Ninja and the Streamer Wars

We are just two months away from the first anniversary of one of the biggest changes in gaming history, when Ninja decided to bring his talents to Microsoft and join Mixer as its exclusive streaming platform. Blogs and content beaters from around the world were preparing to create “What was the first year of the Ninja era like for Mixer?” Many posts would even go so far as to say that Mixer was dating.

But few would have predicted what happened on Monday.

In a surprise announcement, Microsoft closed the Mixer door sign to close it, partnered with Facebook Gaming to try to give the streamer base a soft landing (but also to connect its Microsoft xCloud cloud gaming service to the platform) and dropped a bomb on the entire gaming industry.

There is a lot to unpack on this ad. First, I want to be clear: this is not news to celebrate. The fewer platforms there are, the more difficult it will be for streamers to work. I especially feel for the streamers who work hard, get up and move, from emerging to medium level that made Mixer their home. They worked very hard to create a community and now they have to start almost again on a different platform, and that is very scary. The content game is not easy. Sometimes it seems easy, and the idea of ​​playing video games all day for a stranger seems like the funniest job in the world, but if you have experience in the gaming industry, you know that’s not the case. It is hard work, it is exhausting and it is not easy. Good vibes to those streamers, I hope they keep their audience and passion as they find their new platforms. Facebook Gaming offers $ 2,500 for Mixer Partners that move to Know what the parameters are, read each document; in fact, ask a lawyer to read it before signing anything. If it’s the best decision for you, great! Gothalian, for example, decided to move to Facebook Gaming after also signing with Mixer last year.

Two people who will NOT be doing Facebook profiles anytime soon are Ninja and Shroud. They rejected that the offers reported doubling what they were doing in Mixer (in the $ 60 million stadium for Ninja, $ 20 thousand for Shroud). My first reaction to hearing that was that money no longer motivates them – they have more than enough to last for several generations. No, it is something different. What can be? Legacy? State? Impact?

Let’s focus on Ninja for a second – there’s no denying that when he made the jump to Mixer, he was transformative. It really was the first major signing of a top streaming talent who was paid to that degree by a platform. Not only that, the “Streamer Wars” did indeed begin. Suddenly, streamers were valuable products. If you were a tie, hitting big numbers, you were in line for lucrative deals worth millions a year. Shroud follows Ninja to Mixer. CouRage goes to YouTube. Dr. Lupo stays with Twitch. So do Timthetatman and Dr. Disrespect. Ewok addresses Mixer. DisguisedToast and Zer0 sign with Facebook Gaming. You got the idea. But it wasn’t just the money, it was piece of mind: they no longer had to worry about subscriber count and audience, as taking a free weekend could cost you $ 200,000 in subs. They just flowed. They had a schedule. Quality of life. It was the ordinary dream.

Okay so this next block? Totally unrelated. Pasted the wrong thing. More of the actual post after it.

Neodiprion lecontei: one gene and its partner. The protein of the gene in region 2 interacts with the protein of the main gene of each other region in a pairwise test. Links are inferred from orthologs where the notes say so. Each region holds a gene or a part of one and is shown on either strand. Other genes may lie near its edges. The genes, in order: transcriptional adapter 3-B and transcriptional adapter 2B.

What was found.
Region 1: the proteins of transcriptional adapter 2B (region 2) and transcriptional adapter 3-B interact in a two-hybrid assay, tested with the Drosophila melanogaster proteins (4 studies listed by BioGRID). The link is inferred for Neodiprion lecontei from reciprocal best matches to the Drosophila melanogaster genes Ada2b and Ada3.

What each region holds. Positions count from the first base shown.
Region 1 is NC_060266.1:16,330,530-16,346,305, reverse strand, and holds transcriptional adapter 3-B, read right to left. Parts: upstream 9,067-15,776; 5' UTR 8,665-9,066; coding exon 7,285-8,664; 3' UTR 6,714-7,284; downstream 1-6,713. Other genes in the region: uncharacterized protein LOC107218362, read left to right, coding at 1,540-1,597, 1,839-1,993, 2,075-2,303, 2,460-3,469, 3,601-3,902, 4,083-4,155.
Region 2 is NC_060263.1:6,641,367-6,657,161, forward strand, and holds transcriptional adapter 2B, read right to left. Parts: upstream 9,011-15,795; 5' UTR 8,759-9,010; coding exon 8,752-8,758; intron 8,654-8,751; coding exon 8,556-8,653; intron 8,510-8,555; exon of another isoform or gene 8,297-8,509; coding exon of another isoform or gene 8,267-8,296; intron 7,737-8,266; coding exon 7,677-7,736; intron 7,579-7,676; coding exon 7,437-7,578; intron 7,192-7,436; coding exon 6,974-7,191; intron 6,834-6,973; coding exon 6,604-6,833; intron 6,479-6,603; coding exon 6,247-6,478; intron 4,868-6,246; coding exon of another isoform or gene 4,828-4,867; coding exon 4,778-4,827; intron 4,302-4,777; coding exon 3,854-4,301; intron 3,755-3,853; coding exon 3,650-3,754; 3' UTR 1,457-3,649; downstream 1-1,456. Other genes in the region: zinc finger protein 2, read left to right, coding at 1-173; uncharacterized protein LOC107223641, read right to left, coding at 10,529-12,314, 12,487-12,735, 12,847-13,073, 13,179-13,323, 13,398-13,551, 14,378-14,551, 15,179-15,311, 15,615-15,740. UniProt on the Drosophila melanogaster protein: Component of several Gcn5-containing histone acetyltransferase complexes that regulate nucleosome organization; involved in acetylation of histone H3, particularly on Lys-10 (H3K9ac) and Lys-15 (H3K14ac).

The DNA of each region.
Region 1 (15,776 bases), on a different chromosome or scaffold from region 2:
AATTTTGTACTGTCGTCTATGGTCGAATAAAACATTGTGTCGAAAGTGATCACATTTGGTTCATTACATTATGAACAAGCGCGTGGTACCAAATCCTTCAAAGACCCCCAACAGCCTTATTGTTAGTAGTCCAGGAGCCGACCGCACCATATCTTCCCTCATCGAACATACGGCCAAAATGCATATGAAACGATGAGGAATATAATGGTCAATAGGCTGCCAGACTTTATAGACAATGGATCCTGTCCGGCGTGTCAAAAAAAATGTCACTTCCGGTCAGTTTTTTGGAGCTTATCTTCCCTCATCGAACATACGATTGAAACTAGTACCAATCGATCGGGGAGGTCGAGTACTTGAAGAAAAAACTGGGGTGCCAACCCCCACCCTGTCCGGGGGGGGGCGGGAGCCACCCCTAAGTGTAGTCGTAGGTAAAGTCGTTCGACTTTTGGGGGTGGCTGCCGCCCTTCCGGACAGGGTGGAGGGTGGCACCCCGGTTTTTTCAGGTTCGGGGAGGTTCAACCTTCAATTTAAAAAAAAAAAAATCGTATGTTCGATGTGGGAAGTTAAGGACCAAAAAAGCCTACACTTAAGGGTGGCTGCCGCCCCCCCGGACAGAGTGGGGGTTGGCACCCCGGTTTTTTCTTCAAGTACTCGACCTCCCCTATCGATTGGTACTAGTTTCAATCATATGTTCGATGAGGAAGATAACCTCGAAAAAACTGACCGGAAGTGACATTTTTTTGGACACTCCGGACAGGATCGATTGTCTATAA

During the ten and a half months that Ninja aired on the platform, he heard the same repeated and loud complaints. He is washed. His career is on the decline. Mixer is a dead platform, Ninja is buried in darkness. When I hear this, the two words that come to mind are “just wait.” Criticism largely sounded more like hopeful wishes from jealous critics than fair analysis. I think, and this is just a guess, it bothered him. I think he feels he has something to prove. To quote Jay Z, “Let me reintroduce myself.” Ninja is still mainstream. He’s about to be a celebrity on the A list. In truth, he doesn’t need to play anymore. But he LOVES games. He loves video games. And now, he wants to get his streamer crown back.

If Mixer’s announcement changed the industry in the way streamers negotiated their future, Ninja’s next fate could change the industry in the way the streaming landscape looks. Here I can see three main options: one, he makes his own platform. You have the money, maybe you want to have it all, and this would help other streamers as well, essentially replacing one platform with another. Will it rival Twitch? Not yet, but who better to create a business like this than him? The other two options are more lucrative right away: You can go back to Twitch, set records with your return sequence, and quickly rebuild the empire you once had (see how many people were on their Twitch chat the day Mixer closed). He is the WWE main event superstar in the Age of Attitude, who grabbed the bag at WCW for a year and then triumphantly returned to WWE once WCW retired, and no one blinked.